If Cate Blanchett hints at her star power in “Where’d You Go, Bernadette,” she illuminates the screen in her Oscar-winning “Blue Jasmine” from 2013.

How people hide the truth from themselves, and rewrite history that becomes too painful, frames the narrative this gem from Woody Allen. With a situation as fresh as today, and a leading character as complex as the best of serious drama, the masterful Woody creates an irresistible examination of how people start the rewrite when truth becomes too painful. While the fiction they create may entertain their observers, every exaggerated event prevents forward movement. “Blue Jasmine” reminds us that, only when people confront what actually happens can they authentically progress. But Our Woody is too savvy a filmmaker to deliver a lecture. While the film is as serious as any Allen work, it’s also as entertaining as the best of his collection because he never forgets that the best comedy begins with tragedy.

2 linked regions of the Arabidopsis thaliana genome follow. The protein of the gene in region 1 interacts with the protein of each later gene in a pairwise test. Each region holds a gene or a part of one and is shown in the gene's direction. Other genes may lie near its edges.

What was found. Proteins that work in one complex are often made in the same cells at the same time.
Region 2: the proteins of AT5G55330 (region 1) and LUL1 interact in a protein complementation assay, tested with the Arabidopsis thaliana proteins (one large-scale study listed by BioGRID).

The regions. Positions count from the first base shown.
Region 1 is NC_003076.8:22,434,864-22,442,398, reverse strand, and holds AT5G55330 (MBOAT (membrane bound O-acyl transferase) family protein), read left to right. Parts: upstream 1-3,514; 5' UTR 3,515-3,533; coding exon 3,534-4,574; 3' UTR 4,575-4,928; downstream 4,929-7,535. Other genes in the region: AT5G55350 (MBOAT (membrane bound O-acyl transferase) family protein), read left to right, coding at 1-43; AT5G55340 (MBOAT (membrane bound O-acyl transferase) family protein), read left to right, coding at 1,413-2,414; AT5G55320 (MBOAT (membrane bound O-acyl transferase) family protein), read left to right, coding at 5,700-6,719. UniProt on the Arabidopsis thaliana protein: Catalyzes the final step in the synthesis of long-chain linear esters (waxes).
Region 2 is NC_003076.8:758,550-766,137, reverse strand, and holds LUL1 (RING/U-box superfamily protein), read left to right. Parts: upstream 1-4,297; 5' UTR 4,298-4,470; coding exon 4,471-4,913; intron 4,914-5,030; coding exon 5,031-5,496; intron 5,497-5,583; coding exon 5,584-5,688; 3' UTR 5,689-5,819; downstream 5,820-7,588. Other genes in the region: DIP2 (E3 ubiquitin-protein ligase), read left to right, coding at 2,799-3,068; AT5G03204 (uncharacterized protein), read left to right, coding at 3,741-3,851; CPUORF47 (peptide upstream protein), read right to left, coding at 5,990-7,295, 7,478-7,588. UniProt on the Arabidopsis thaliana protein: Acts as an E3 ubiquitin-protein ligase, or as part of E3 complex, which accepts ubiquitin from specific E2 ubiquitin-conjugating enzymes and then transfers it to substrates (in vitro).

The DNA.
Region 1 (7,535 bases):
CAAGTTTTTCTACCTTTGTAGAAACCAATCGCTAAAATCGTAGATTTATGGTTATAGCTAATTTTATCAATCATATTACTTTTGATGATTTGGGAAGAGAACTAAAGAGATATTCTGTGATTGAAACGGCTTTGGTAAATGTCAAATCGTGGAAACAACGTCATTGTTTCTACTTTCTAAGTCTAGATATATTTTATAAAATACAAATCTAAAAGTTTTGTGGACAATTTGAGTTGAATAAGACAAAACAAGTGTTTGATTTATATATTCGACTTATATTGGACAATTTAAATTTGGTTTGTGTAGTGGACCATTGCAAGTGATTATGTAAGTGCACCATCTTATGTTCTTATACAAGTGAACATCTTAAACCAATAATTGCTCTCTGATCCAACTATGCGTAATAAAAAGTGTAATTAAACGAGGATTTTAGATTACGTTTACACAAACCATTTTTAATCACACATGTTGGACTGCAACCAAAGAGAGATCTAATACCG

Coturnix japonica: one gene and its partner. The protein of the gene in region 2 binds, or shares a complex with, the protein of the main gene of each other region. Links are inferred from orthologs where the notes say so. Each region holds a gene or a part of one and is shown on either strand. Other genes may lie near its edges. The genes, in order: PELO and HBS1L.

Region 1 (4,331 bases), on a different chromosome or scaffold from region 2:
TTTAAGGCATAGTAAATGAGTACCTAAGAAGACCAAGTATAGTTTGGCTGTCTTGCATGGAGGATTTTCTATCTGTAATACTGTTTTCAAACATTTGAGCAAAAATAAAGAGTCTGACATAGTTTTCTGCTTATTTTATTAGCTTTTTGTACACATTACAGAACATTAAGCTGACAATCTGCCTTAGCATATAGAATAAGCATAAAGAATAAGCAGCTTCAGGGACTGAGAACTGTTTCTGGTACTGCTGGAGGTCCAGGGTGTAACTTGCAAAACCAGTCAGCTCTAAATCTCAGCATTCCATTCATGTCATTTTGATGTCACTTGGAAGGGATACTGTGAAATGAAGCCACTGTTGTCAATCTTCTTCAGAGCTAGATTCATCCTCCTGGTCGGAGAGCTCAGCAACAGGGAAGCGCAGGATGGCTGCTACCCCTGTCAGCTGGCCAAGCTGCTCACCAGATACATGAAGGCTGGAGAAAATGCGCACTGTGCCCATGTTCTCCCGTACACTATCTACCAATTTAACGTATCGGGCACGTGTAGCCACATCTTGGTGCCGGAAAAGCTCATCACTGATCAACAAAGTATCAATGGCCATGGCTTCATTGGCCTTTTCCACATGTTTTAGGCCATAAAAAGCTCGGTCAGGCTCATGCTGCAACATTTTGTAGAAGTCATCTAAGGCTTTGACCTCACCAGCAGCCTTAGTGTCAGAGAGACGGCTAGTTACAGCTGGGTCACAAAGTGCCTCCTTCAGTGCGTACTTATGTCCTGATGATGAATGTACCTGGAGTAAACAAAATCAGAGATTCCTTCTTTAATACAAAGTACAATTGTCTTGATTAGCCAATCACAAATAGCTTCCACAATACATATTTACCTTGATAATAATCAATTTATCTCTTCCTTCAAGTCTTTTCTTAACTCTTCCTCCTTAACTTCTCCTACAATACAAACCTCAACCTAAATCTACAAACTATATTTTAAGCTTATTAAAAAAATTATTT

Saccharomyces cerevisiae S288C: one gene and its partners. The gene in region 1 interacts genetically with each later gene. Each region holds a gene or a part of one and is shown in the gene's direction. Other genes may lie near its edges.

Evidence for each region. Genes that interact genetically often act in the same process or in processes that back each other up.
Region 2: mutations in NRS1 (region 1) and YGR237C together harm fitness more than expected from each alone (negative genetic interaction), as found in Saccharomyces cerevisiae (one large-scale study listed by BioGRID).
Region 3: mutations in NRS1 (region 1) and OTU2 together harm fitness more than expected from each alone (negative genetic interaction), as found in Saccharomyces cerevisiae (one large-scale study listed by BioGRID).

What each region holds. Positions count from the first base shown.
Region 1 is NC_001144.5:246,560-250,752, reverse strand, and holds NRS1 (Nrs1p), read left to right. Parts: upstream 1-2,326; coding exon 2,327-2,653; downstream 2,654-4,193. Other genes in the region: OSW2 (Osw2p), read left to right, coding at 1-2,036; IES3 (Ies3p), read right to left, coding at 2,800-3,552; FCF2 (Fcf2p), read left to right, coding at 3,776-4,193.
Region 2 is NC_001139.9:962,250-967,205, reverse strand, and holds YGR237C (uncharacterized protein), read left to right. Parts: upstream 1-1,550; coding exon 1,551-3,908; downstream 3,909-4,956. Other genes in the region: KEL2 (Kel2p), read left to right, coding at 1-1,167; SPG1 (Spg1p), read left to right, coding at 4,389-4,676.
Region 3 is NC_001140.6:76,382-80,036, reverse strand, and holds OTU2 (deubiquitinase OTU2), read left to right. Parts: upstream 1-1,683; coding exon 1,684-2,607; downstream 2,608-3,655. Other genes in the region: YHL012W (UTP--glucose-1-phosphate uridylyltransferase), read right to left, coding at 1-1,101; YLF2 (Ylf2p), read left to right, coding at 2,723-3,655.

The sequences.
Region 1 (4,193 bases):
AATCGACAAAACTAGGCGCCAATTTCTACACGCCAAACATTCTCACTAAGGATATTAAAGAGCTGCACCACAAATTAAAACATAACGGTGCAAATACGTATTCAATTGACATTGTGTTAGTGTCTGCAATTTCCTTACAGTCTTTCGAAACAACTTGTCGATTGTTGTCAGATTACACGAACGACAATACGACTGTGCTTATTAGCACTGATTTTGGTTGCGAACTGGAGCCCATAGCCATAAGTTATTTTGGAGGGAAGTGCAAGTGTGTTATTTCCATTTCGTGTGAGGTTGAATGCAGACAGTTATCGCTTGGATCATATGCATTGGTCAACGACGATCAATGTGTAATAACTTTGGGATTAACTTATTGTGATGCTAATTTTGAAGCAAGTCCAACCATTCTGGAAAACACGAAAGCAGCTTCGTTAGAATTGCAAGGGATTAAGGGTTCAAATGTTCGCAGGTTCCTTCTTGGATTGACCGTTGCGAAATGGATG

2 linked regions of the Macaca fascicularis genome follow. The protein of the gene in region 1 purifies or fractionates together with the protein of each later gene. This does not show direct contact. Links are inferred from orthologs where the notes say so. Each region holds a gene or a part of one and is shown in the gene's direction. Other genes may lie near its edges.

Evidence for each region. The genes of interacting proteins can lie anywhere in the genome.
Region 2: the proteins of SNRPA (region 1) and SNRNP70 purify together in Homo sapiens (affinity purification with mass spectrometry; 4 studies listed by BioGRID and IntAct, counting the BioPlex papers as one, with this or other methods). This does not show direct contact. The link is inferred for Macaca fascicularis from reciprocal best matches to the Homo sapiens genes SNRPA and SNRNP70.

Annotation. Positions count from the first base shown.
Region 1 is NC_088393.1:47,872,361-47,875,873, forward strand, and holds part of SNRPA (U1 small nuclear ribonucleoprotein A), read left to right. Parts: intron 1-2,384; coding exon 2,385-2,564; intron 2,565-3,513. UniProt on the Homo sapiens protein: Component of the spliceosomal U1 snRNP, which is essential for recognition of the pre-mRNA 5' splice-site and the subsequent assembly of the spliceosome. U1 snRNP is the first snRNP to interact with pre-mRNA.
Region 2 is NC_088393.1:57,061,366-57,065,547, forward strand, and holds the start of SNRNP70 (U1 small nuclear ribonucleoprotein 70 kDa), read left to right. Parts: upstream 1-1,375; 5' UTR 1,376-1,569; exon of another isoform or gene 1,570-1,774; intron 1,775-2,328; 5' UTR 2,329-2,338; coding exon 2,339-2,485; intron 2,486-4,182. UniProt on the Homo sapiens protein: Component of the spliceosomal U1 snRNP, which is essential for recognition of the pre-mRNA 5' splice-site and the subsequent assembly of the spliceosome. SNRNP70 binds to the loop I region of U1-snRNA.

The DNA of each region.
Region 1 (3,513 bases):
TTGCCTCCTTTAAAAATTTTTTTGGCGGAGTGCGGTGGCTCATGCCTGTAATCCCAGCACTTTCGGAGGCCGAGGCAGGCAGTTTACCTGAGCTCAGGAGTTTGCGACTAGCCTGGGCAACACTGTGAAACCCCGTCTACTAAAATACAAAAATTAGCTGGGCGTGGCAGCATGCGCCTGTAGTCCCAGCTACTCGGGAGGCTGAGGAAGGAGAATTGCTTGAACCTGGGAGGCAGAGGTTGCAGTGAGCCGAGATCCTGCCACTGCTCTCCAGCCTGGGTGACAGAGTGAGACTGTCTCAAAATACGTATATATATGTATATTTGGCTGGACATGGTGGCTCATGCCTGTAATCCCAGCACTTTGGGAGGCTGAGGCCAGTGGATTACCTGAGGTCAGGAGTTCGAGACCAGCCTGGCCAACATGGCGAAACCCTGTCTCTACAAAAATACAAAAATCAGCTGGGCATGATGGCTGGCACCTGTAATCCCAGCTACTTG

Cate Blanchett, in her Oscar-winning tour-de-force, portrays a woman trying to deal with the trauma of significant change. We first see her telling the story of her life to a lucky woman sitting next to her on a cross-country flight. Without drawing breath, she rattles all the way to baggage claim about her fascinating experiences, as if trying to convince herself that it all actually happened. As Allen cleverly reveals in flashbacks, she was once the rich wife of a successful businessman until the world discovered he skipped the rules. Now this product of a carefully protected world - who introduces herself as being “from Park Avenue” rather than simply “from New York” - must confront the realities of getting a job, making ends meet and connecting with people outside her limited scope. Adding to her challenge are complicated relationships with her stepson, who drops out of her life, and her sister, who offers her a place to regroup.

How Allen develops the relationship between the sisters, and the lead character’s love for illusion, pays tribute to Tennessee Williams’ “A Streetcar Named Desire,” an interesting parallel for anyone lucky enough to see Blanchett play Blanche a few years ago in Brooklyn. But Allen and Blanchett do much more than salute a literary classic; they create a woman so magnetic, and so frightening, that she never knows what she will say or do next.

Thanks to Allen’s precise perceptions, and Blanchett’s brilliant portrayal, “Blue Jasmine” dares to challenge our concepts of truth as it entertains in a truthful way.

“Blue Jasmine” is Rated PG-13 for “thematic material and language.” It runs 98 minutes.